Mesothelioma Case Against Navy Contractor to Go to Retrial

Los Angeles—The family of a man who has died from mesothelioma will go back to trial against a United States military contractor which manufactured asbestos-containing boilers.
The California First District Court of Appeal recently reversed a judgment against Foster Wheeler, the manufacturer of marine boilers. Previously, the family of Calvin Oxford, who died from the asbestos cancer mesothelioma in 2005, had sued the company, alleging that they had failed to warn Oxford of the hazards of the asbestos products, which led directly to his mesothelioma diagnosis and his death.

The Court of Appeal, however, said that the San Francisco Superior Court jury which originally heard the case gave inconsistent verdicts in answer to the plaintiff’s claims. The panel did, however, reject a counter-claim by Foster Wheeler that its products were in compliance with Navy specifications, and that this compliance constituted a defense to the claim for negligence in failing to warn Oxford of the health risks.

Oxford served in the navy and worked as a boiler tender, which required to him to maintain and repair the boilers manufactured by Foster Wheeler. During the mid-20th Century, boilers, furnaces, piping and steam systems and many other items on board Navy ships were routinely outfitted with asbestos, in order to strengthen them and, especially, render them fireproof.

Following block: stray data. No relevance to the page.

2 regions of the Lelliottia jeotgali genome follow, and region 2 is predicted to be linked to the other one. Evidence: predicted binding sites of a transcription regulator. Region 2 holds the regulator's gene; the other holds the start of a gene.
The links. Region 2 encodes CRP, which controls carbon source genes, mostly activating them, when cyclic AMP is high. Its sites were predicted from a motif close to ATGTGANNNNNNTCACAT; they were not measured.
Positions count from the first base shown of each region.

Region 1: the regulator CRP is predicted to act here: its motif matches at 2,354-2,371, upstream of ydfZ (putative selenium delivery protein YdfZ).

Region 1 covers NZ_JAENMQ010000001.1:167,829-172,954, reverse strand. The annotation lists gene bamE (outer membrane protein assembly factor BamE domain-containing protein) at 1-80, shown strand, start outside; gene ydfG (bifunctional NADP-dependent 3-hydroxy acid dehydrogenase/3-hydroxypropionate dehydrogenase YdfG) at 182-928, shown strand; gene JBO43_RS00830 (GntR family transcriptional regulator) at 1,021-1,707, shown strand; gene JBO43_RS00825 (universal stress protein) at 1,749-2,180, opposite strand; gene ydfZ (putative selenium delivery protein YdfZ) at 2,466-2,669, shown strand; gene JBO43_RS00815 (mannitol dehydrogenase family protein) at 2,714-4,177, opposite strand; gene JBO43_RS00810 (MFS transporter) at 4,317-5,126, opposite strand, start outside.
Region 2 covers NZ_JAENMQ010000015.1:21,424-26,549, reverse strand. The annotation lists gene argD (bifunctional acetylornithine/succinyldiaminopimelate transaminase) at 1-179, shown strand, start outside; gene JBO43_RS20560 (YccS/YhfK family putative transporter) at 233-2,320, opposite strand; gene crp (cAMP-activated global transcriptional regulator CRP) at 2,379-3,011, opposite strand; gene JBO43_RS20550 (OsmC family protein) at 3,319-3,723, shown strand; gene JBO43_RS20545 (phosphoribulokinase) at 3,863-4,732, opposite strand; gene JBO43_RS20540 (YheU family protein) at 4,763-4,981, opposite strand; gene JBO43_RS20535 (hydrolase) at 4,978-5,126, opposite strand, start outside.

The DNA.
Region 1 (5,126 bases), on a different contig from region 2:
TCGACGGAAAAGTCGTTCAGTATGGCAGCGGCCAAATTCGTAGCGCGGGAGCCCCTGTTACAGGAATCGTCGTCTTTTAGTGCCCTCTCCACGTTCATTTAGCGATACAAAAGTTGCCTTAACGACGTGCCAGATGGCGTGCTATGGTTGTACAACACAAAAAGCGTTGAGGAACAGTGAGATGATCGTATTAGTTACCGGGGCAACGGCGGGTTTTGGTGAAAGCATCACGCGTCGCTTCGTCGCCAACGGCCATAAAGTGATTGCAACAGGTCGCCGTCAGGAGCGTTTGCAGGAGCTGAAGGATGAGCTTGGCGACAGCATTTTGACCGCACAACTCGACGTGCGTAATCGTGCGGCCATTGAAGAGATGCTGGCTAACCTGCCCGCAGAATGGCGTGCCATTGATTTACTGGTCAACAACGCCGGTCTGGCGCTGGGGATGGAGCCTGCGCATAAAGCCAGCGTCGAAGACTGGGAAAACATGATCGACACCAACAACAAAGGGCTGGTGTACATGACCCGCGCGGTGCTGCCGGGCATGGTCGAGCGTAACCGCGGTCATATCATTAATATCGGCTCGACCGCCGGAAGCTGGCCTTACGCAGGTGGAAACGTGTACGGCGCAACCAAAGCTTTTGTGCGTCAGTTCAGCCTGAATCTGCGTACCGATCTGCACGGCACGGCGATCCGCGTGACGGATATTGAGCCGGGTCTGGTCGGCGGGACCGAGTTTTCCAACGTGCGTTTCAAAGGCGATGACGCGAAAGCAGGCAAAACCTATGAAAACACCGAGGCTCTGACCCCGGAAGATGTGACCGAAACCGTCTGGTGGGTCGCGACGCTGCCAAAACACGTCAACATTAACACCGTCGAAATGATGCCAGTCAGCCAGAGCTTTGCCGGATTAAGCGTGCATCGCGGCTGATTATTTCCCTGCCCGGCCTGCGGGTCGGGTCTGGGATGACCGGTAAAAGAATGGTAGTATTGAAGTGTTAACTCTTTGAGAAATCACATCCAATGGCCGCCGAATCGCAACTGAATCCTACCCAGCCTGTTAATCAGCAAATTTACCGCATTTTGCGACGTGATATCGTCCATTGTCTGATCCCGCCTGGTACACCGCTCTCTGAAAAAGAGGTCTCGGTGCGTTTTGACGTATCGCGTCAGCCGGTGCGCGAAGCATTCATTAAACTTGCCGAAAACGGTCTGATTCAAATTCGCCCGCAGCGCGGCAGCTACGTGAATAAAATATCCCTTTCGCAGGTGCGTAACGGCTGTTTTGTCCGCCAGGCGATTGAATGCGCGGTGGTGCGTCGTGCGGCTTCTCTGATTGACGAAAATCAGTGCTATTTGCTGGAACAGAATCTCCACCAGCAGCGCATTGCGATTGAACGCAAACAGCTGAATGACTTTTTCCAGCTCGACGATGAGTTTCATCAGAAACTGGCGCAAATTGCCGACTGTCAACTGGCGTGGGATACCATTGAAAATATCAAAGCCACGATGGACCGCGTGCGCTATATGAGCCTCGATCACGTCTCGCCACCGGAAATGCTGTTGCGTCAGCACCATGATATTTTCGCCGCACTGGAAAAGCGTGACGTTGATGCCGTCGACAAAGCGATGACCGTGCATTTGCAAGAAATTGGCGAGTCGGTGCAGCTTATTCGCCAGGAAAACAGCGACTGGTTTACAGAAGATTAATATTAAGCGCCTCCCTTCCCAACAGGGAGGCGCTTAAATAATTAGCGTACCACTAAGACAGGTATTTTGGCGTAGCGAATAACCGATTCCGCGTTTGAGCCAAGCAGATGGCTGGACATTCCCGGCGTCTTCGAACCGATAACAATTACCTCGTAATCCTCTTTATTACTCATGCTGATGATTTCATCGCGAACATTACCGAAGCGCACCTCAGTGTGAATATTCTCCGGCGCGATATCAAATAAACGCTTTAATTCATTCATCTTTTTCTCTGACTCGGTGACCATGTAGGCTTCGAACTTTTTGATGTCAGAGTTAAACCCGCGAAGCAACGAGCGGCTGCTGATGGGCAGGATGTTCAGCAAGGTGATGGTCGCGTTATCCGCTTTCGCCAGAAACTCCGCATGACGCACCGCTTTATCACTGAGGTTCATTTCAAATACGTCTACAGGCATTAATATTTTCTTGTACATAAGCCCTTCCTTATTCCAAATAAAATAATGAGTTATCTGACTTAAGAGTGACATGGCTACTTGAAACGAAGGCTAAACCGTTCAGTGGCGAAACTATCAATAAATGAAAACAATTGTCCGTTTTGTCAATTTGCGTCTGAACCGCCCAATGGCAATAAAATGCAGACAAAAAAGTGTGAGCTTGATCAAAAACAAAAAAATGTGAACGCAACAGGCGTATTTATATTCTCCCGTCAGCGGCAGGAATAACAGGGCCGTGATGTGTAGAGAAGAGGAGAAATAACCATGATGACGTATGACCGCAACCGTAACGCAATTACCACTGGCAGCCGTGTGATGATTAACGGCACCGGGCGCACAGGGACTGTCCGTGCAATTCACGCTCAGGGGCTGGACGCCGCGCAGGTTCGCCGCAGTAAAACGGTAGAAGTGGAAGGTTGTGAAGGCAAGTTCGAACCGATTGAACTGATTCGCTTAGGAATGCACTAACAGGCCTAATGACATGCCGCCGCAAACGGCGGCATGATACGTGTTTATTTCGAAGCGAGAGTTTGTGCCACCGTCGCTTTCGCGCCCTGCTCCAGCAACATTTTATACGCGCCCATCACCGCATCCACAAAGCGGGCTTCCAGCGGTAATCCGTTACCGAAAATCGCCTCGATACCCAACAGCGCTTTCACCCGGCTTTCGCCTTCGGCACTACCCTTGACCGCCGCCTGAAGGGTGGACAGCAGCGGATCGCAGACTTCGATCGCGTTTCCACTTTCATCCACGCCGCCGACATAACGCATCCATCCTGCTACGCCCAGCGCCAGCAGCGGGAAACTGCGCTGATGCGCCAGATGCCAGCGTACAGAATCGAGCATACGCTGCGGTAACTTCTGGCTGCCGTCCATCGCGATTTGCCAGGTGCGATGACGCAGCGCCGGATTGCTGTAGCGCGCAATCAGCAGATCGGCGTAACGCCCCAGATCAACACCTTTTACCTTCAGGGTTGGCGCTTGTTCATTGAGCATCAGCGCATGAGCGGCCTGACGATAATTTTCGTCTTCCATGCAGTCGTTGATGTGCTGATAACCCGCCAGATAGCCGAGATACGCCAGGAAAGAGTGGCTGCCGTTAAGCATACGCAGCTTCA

Asbestos is an extremely lightweight mineral material which is perfect for insulation applications because not only can it withstand high temperatures and flame, but it can also be added to other materials or woven into cloth. Unfortunately, however, it is also a carcinogen, and can release millions of microscopic fibers into the air which people can then inhale. When these fibers enter the body, they embed themselves in the soft tissues, particularly a membrane that lines the body cavities called the mesothelium.

Mesothelioma, the cancer that results from this process, is unusual in that it often does not become symptomatic until many years after the asbestos exposure took place.

Based on the recent ruling set forth by the Court of Appeal, Oxford’s widow and children must go back to the trial court and present their claims again.